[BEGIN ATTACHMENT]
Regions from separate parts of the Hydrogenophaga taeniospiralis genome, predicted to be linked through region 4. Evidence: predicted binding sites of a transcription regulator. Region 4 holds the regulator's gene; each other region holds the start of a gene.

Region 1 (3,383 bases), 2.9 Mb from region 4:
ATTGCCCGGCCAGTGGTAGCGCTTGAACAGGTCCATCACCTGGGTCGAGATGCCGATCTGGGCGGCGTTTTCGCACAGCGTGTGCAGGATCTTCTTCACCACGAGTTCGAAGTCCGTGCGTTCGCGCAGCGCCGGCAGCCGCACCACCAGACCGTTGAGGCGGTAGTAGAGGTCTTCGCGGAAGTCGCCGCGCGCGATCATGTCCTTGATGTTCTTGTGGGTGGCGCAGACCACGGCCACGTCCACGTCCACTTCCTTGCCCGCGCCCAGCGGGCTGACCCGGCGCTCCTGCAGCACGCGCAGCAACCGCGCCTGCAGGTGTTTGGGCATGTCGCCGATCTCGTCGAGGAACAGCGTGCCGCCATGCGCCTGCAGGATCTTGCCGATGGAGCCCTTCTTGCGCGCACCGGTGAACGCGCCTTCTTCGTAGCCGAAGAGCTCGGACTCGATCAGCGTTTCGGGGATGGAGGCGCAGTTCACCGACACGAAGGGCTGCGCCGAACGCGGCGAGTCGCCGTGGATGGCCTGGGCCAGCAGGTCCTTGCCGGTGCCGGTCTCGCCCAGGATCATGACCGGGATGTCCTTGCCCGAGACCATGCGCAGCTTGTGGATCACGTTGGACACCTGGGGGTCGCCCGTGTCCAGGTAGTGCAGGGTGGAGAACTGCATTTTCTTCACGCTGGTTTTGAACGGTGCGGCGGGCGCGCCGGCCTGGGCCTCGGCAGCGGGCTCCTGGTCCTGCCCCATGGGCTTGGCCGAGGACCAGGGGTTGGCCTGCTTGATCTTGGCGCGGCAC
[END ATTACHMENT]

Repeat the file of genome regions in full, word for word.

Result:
Regions from separate parts of the Hydrogenophaga taeniospiralis genome, predicted to be linked through region 4. Evidence: predicted binding sites of a transcription regulator. Region 4 holds the regulator's gene; each other region holds the start of a gene.

Region 1 (3,383 bases), 2.9 Mb from region 4:
ATTGCCCGGCCAGTGGTAGCGCTTGAACAGGTCCATCACCTGGGTCGAGATGCCGATCTGGGCGGCGTTTTCGCACAGCGTGTGCAGGATCTTCTTCACCACGAGTTCGAAGTCCGTGCGTTCGCGCAGCGCCGGCAGCCGCACCACCAGACCGTTGAGGCGGTAGTAGAGGTCTTCGCGGAAGTCGCCGCGCGCGATCATGTCCTTGATGTTCTTGTGGGTGGCGCAGACCACGGCCACGTCCACGTCCACTTCCTTGCCCGCGCCCAGCGGGCTGACCCGGCGCTCCTGCAGCACGCGCAGCAACCGCGCCTGCAGGTGTTTGGGCATGTCGCCGATCTCGTCGAGGAACAGCGTGCCGCCATGCGCCTGCAGGATCTTGCCGATGGAGCCCTTCTTGCGCGCACCGGTGAACGCGCCTTCTTCGTAGCCGAAGAGCTCGGACTCGATCAGCGTTTCGGGGATGGAGGCGCAGTTCACCGACACGAAGGGCTGCGCCGAACGCGGCGAGTCGCCGTGGATGGCCTGGGCCAGCAGGTCCTTGCCGGTGCCGGTCTCGCCCAGGATCATGACCGGGATGTCCTTGCCCGAGACCATGCGCAGCTTGTGGATCACGTTGGACACCTGGGGGTCGCCCGTGTCCAGGTAGTGCAGGGTGGAGAACTGCATTTTCTTCACGCTGGTTTTGAACGGTGCGGCGGGCGCGCCGGCCTGGGCCTCGGCAGCGGGCTCCTGGTCCTGCCCCATGGGCTTGGCCGAGGACCAGGGGTTGGCCTGCTTGATCTTGGCGCGGCAC